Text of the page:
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21 Oct 2013
IOC News

Experts discuss sudden cardiac death of elite athletes

Top medical, scientific and sports experts from the International Olympic Committee (IOC), and several International Federations (IFs) and National Olympic Committees (NOCs) met last week in Lausanne, Switzerland, for the 2nd IOC Course on Periodic Health Evaluation (PHE) and Imaging Testing to share medical know-how on cardiovascular diagnosis.

This one-day educational initiative, strongly supported and organised by the IOC, seeks to provide invaluable insight into the evolving technologies in imaging testing and cardiovascular screening, and the methods of assessing athletes’ risk profiles.

Sudden and unexpected cardiac death is a rare, but tragic and emotional event, which assumes a higher visibility when it occurs in an Olympic athlete. Consequently, it raises several medical and legal issues within the Olympic Movement, including the most appropriate strategy to prevent these catastrophes.

The IOC approached this issue in a dedicated report in 2009 entitled “Consensus Statement on periodic health evaluation of elite athletes” - whereby the rationale and methods for cardiovascular screening of elite athletes were extensively described.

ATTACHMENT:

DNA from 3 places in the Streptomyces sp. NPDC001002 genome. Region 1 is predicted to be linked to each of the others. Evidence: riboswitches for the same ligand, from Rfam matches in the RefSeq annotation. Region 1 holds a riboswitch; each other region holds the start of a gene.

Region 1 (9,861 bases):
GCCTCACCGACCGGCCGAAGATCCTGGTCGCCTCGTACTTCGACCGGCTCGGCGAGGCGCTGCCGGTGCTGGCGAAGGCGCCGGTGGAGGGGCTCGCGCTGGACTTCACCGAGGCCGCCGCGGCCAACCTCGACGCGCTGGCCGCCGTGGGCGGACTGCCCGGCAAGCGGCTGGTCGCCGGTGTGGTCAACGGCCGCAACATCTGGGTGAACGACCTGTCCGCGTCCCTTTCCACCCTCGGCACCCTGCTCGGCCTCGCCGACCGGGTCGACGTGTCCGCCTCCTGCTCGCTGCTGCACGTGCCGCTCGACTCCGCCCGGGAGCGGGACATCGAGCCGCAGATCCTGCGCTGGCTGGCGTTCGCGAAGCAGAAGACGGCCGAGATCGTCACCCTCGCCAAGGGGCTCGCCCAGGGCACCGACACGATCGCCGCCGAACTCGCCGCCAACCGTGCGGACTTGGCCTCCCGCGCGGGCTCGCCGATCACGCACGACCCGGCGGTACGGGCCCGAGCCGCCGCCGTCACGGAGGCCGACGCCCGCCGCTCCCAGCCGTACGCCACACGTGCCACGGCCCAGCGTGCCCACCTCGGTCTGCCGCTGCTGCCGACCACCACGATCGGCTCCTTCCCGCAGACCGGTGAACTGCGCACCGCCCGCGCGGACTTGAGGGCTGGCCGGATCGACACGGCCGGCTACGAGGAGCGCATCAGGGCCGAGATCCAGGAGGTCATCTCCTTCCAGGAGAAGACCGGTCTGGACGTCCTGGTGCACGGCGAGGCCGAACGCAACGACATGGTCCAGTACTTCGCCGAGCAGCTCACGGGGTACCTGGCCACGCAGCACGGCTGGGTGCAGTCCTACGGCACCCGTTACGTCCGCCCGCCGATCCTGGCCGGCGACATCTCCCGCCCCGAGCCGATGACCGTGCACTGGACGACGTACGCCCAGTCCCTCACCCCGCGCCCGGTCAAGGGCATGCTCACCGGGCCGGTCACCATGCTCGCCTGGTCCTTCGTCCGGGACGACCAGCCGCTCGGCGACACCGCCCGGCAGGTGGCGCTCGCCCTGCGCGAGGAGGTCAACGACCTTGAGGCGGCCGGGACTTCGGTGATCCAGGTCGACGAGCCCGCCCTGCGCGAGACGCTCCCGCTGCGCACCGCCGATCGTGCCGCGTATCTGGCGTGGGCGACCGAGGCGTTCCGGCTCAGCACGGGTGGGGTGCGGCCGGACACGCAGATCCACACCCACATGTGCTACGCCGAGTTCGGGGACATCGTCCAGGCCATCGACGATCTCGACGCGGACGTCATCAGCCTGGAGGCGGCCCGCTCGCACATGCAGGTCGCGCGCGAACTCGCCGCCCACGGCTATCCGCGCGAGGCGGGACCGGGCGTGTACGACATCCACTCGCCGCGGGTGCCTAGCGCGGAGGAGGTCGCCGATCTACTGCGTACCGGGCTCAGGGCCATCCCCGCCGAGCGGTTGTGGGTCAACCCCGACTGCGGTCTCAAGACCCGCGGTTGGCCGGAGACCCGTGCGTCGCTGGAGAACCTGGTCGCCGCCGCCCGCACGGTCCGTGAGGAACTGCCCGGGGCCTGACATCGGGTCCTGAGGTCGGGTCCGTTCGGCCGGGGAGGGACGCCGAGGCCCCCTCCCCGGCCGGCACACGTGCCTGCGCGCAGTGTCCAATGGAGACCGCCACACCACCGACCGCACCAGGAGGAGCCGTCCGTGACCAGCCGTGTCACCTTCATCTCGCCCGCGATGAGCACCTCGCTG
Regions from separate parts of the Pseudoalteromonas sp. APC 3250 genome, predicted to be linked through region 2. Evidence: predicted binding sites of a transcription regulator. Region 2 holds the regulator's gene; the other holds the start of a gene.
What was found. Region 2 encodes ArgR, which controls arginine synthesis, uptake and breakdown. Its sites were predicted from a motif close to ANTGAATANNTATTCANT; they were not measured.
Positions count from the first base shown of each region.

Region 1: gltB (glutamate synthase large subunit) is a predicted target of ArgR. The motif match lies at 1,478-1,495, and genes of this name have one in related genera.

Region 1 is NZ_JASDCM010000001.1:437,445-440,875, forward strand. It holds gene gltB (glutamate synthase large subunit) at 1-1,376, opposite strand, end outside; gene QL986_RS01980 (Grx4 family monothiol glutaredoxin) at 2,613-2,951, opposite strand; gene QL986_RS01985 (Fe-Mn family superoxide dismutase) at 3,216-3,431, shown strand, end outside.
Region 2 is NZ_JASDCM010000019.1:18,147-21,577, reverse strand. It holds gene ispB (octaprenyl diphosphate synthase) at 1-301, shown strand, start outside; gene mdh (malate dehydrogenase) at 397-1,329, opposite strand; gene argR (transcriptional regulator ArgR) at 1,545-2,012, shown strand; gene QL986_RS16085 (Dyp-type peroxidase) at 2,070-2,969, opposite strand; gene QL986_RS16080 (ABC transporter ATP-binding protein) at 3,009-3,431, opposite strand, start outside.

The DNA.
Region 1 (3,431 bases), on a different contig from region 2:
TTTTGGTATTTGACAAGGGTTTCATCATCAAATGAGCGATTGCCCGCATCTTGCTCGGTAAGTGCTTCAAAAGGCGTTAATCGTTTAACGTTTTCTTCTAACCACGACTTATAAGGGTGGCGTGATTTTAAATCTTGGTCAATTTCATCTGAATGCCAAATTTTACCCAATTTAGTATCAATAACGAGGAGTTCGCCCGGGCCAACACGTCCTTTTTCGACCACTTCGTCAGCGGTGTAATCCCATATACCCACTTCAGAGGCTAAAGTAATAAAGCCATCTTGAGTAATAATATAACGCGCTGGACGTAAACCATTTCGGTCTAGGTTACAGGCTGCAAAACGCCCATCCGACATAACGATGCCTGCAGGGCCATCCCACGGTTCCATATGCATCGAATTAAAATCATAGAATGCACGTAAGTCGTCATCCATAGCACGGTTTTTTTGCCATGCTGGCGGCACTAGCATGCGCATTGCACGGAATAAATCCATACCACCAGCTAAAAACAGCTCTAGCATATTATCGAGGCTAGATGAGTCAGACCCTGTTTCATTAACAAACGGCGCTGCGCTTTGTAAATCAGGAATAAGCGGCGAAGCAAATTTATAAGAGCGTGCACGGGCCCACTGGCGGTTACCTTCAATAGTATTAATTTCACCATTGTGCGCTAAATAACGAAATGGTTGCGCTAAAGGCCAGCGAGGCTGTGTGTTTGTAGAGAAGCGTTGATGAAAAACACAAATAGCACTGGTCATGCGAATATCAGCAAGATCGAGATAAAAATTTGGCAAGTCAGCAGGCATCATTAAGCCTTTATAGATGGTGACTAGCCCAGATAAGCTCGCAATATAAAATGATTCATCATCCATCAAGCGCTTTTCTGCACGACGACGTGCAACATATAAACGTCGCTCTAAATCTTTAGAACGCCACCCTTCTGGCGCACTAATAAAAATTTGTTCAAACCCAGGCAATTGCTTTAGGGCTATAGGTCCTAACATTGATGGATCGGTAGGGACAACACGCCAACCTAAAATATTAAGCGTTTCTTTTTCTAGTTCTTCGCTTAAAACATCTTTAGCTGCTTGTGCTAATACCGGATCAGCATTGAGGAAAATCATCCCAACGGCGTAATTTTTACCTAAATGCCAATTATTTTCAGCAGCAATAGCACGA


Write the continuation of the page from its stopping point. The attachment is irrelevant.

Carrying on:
For instance, the screening protocol, including the 12-lead electrocardiogram (ECG), as suggested in the IOC’s report, has the power to identify (or raise suspicion for) most of the cardiac disease at risk. This examination, however, may also show certain abnormalities in athletes which overlap with changes seen in patients with cardiomyopathies. Therefore, the ECG can raise uncertainty regarding the diagnosis and conveys the indication for additional testing, primarily imaging testing, such as echocardiography, to confirm or exclude the presence of a cardiovascular disease.

In recent years, the different imaging techniques (echocardiography, cardiac magnetic resonance, CT scan) have become widely available and have entered in the routine work-up of the cardiovascular diagnosis. Therefore, the knowledge for appropriate indication and expected results of these techniques has become an increasingly integrant part of medical know-how.

This educational course was then an opportunity to provide team doctors and sports specialist from several International Federations and National Olympic Committees with the most updated academic and practical information for appropriate indication and interpretation of imaging testing in the context of periodical health evaluation of elite athletes. 

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